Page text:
When my first son was born, we headed to India for a visit with his grandparents. My parents and in-laws filled their houses with toys and books for the baby and with loads of desserts for me (my obsession with desserts is nothing short of insane).

Indian desserts, I feel, are one of the most misunderstood foods here in the West. There is so much more to Indian desserts than the standard rice pudding, kulfi (Indian icecream), gulab jamun (milk dumplings in a sugar syrup) and gajjar halwa (carrot pudding) shown on Indian restaurant menus.

Desserts are an integral part of Indian cuisine and culture. When you visit an Indian home, the host will generally produce a plate of “mithai” (milk based sweetmeats) or some other type of sweet  – since guests are considered a form of God . Wedding announcements are, to this day, sent to close friends with a box of mithai – not including a sweet is, as my father says, “Simply not done.” Festivals find people exchanging boxes of mithai. Merchants are producing this milk based desserts in every shape, size and color imaginable. In Delhi I am served desserts prepared with figs. From cashews to bottle-gourd all kinds of ingredients are used to prepare these desserts. The variety of desserts being offered at places like Halidrams (huge restaurant chain in Delhi known for its desserts and savories) is mind blowing. Btw, Halidrams is known not only for its desserts but also for the beautiful way in which it packages these desserts.

But I digress, back to my story about visiting India with my first-born. It never occurred to me that I would encounter a dessert I could not eat. After devouring what seems like a ton of besan ladoo (prepared with roasted chick pea flour and sugar), bowls of vermicelli pudding, and mounds of puran poli (a special sweet bread stuffed with jaggery), I began to eye the gelatinous slab of white that my father-in-law placed in front of me. “You will love this, it is a specialty of this town,” he beamed.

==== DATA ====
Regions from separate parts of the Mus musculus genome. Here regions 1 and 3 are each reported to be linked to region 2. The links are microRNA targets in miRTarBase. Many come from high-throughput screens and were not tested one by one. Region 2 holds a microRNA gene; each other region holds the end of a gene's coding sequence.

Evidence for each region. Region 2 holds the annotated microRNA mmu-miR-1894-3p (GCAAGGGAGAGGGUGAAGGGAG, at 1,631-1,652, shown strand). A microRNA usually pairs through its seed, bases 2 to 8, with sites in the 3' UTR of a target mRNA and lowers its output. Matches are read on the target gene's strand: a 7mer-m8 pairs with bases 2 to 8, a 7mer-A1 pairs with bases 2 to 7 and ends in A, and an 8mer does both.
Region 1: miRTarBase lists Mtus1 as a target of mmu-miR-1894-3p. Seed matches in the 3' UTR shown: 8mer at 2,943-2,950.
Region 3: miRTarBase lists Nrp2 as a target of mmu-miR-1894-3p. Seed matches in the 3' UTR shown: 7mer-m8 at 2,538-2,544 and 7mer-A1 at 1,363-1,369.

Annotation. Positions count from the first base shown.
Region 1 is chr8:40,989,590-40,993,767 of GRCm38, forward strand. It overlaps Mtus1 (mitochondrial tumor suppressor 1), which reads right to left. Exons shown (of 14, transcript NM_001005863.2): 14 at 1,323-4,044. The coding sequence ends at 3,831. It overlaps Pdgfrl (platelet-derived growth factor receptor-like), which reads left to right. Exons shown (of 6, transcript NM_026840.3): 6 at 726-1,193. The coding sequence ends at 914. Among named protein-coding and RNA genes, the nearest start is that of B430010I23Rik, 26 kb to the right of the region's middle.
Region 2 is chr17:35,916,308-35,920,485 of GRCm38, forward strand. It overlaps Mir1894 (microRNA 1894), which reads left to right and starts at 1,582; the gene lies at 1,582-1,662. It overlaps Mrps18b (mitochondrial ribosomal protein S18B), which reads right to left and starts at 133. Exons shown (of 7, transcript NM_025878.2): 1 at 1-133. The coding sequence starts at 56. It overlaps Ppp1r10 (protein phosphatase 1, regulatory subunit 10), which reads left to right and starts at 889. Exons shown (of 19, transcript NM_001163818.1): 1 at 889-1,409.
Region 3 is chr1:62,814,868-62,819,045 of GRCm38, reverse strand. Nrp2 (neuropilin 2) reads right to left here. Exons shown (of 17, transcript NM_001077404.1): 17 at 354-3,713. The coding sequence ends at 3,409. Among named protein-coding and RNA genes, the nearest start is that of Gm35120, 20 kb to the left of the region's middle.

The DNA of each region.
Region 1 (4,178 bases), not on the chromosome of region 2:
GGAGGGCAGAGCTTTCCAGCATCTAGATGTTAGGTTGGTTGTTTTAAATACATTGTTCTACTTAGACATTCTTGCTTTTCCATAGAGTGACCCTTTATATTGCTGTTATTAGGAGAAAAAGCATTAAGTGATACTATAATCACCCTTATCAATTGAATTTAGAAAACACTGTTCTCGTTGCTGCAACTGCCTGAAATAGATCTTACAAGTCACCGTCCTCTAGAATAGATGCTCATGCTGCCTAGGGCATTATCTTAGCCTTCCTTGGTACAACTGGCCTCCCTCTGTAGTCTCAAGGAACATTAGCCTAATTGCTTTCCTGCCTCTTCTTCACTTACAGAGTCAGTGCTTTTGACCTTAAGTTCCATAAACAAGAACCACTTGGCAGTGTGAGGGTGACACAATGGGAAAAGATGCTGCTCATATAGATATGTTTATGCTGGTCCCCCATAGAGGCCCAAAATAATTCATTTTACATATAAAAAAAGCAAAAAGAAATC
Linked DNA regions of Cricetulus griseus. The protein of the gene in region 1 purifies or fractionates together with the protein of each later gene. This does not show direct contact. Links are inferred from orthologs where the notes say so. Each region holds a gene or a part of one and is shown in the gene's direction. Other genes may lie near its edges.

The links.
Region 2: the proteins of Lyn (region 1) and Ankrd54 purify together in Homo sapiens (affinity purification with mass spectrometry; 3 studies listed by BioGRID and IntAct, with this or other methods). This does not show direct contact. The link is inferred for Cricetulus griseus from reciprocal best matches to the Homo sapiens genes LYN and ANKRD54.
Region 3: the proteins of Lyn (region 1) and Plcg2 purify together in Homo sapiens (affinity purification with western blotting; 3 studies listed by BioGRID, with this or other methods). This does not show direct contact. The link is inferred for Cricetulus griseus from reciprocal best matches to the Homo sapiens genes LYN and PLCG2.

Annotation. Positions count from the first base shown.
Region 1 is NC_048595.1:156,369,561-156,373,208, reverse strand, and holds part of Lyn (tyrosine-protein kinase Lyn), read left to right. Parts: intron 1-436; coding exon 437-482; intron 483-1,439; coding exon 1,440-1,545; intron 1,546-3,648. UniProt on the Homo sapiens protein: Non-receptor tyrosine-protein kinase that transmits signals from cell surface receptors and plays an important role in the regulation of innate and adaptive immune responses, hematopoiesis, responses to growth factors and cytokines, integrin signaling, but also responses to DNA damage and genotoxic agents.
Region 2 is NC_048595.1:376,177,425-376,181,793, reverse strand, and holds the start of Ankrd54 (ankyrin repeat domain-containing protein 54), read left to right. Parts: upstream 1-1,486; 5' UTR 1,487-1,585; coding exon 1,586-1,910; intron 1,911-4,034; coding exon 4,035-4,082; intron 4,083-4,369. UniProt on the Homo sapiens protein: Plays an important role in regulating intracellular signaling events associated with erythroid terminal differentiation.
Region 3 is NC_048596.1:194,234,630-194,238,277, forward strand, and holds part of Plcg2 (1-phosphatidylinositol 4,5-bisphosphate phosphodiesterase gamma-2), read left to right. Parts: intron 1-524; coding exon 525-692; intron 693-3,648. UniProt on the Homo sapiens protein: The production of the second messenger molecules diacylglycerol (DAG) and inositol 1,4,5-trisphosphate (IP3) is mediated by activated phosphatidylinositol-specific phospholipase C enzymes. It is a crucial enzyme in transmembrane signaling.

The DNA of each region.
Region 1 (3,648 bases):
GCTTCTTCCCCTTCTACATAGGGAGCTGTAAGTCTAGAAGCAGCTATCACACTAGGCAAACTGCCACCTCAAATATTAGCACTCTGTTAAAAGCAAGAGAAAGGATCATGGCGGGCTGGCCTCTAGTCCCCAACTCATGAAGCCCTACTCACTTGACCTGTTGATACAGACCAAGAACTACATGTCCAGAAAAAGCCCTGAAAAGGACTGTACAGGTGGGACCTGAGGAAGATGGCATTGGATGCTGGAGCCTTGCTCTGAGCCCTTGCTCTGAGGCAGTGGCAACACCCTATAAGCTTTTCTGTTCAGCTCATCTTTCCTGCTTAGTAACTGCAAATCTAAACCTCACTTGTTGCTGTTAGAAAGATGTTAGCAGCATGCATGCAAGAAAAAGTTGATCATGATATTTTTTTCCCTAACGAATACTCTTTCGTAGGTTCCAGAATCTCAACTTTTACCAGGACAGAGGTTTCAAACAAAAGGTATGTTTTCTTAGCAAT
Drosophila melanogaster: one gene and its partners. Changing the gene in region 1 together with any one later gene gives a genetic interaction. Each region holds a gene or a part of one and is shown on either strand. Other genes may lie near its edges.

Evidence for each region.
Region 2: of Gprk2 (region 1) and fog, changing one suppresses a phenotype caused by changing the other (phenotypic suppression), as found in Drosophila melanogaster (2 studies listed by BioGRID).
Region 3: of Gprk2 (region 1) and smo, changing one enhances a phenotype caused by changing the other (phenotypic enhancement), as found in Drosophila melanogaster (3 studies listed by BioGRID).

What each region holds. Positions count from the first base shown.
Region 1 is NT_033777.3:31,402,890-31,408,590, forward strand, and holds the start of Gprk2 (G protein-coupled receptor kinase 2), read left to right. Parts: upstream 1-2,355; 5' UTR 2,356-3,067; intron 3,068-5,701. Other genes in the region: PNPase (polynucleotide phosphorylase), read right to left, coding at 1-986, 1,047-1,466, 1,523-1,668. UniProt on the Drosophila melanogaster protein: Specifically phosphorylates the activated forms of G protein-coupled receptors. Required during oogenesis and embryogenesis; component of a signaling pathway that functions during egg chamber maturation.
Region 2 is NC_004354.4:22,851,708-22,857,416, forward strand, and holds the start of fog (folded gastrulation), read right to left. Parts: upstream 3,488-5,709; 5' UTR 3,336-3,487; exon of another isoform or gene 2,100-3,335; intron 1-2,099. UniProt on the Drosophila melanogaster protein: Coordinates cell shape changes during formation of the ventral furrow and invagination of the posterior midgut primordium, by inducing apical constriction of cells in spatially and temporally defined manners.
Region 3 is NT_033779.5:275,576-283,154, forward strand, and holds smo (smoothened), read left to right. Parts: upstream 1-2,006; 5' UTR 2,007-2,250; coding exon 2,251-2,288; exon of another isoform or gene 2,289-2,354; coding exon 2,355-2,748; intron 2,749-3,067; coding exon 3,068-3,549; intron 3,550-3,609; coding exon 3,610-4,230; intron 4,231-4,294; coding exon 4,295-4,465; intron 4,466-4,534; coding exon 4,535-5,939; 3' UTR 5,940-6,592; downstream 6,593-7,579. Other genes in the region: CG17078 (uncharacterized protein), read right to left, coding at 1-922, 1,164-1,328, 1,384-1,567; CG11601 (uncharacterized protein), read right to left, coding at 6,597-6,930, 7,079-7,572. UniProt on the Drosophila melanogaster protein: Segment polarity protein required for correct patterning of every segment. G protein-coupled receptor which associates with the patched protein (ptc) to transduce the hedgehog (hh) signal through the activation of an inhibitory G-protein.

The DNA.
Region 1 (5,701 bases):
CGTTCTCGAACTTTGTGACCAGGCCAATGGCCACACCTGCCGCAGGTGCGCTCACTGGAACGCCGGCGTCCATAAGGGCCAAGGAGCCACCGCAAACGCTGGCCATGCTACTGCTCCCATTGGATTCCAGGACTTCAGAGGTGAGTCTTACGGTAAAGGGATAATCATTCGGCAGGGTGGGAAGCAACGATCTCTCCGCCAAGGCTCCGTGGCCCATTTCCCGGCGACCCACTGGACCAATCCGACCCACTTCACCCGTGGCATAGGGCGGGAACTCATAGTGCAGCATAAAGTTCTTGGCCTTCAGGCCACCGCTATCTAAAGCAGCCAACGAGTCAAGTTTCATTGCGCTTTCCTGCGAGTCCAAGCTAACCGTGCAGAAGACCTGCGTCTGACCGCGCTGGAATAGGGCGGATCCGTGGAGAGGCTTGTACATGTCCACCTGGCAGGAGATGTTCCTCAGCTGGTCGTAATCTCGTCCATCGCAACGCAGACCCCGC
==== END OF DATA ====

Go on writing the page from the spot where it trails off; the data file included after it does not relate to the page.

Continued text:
To this day, I am not sure what prompted me to ask him, “What is it?”

“It is a dessert made from the first milk of the cow after she gives birth,” he said.

Something about that made me uncomfortable. Perhaps it is because I was still nursing and the thought of a colostrums based dessert just did not appeal.  My father-in-law, I think, understood and did not force me to eat it.

Later that evening, we had several guests who enjoyed the Kharwas and regaled me with stories of how their mother’s first gave it to them and how wonderful it tasted.  I just could not bring myself to eat it.

There are plenty of discussions on the web if you are interested in what it is and how to make it. Some sites are even saying Whole Foods sells the cow’s colostrum so you can buy it to make the dessert. Just don’t ask me for a recipe, this is one that is not in my books!

PS- For Kharwas lovers – I am not saying that this should not be eaten, just that it made me squeamish so forgive me this negative reaction, please.

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  1. Monica, if it’s any consolation, I think I would have been a little squeamish, too. In fact, I recall being a little weird about milk the whole time I was nursing my son — too close the pump!

  2. HI Monica, the mention of Kharwas brought back lotso childhood memories for me!My mom had instructed our milkman(those days we had a milkman-no packaged milk) for ‘the first milk’ whenver it was available to specially make kharwas..:) don’t see many people making it now-a-days!

  3. Monica, I understand completely. I’ve traveled far and wide and have seen some truly disgusting things.

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